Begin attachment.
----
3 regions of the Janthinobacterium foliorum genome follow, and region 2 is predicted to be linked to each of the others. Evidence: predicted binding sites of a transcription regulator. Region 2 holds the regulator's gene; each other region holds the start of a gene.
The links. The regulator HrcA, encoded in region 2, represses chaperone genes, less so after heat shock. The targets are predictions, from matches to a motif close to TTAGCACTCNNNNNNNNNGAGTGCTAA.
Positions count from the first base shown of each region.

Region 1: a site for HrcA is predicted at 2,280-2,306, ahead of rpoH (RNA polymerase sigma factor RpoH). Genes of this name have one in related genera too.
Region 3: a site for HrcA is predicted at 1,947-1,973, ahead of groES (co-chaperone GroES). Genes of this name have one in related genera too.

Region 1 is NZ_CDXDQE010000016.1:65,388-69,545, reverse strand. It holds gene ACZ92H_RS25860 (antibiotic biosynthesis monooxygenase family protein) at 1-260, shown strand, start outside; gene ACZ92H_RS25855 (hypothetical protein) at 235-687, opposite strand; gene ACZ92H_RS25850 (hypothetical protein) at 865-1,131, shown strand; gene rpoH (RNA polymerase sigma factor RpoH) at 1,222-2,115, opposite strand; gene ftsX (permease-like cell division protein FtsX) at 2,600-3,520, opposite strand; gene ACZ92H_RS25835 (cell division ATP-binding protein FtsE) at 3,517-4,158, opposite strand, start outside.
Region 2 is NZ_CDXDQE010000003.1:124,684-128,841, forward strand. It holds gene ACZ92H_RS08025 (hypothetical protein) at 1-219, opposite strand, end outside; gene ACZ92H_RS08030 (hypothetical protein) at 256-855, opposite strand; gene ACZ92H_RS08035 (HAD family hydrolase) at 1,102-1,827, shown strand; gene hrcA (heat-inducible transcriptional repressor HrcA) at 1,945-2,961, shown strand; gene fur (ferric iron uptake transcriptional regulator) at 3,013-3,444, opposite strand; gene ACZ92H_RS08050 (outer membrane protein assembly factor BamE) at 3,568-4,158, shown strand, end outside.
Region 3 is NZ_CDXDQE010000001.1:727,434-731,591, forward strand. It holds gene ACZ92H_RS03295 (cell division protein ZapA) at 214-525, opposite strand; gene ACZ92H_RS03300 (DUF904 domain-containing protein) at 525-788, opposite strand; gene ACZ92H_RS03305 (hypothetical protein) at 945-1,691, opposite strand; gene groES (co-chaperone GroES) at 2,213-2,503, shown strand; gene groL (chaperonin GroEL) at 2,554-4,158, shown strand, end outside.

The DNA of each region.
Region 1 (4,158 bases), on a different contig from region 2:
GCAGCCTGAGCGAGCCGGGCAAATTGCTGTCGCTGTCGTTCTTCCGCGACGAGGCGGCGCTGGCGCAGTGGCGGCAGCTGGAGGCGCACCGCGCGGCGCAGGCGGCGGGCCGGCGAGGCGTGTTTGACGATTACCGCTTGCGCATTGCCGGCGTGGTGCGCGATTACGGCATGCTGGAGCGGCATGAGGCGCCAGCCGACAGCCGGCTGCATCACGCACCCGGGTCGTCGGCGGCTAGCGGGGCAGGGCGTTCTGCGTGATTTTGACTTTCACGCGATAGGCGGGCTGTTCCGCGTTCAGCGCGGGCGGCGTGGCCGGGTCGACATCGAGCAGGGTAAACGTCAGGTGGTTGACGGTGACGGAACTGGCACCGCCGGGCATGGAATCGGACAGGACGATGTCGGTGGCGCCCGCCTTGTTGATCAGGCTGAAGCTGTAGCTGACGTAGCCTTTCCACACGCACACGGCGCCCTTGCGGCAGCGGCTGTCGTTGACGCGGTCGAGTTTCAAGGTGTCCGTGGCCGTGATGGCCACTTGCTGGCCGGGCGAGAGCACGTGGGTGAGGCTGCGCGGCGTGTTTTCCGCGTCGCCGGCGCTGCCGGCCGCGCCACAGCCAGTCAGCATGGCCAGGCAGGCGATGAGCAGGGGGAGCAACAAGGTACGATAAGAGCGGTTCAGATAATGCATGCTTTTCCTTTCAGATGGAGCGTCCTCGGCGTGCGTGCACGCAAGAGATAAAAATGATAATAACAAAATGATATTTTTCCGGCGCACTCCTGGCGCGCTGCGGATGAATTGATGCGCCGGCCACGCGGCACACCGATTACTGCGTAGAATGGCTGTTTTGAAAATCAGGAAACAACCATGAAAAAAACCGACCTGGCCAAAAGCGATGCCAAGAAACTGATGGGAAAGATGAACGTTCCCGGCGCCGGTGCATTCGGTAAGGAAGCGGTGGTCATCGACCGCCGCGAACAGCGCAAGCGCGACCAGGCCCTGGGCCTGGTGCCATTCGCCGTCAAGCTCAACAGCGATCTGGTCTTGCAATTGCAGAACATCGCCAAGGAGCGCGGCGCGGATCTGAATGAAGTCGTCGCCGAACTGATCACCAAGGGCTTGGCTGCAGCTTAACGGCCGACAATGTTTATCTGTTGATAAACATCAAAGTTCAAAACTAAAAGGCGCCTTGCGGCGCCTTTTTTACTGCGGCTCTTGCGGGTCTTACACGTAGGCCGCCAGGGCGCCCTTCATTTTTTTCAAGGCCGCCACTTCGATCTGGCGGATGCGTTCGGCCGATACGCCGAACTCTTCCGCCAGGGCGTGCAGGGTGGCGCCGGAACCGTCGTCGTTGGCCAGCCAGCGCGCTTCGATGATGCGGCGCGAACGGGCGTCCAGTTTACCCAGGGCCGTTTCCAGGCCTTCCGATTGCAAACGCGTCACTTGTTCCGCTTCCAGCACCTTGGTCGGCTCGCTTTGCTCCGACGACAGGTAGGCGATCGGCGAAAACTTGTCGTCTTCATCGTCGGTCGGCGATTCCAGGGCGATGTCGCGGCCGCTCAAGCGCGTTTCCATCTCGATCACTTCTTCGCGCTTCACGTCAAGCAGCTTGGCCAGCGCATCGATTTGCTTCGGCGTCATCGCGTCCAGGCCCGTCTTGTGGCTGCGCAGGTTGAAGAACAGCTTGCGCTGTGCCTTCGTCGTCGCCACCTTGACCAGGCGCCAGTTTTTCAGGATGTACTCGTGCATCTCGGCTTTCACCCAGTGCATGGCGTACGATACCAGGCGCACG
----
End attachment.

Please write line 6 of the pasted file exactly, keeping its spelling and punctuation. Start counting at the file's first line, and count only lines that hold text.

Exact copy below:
Region 1 is NZ_CDXDQE010000016.1:65,388-69,545, reverse strand. It holds gene ACZ92H_RS25860 (antibiotic biosynthesis monooxygenase family protein) at 1-260, shown strand, start outside; gene ACZ92H_RS25855 (hypothetical protein) at 235-687, opposite strand; gene ACZ92H_RS25850 (hypothetical protein) at 865-1,131, shown strand; gene rpoH (RNA polymerase sigma factor RpoH) at 1,222-2,115, opposite strand; gene ftsX (permease-like cell division protein FtsX) at 2,600-3,520, opposite strand; gene ACZ92H_RS25835 (cell division ATP-binding protein FtsE) at 3,517-4,158, opposite strand, start outside.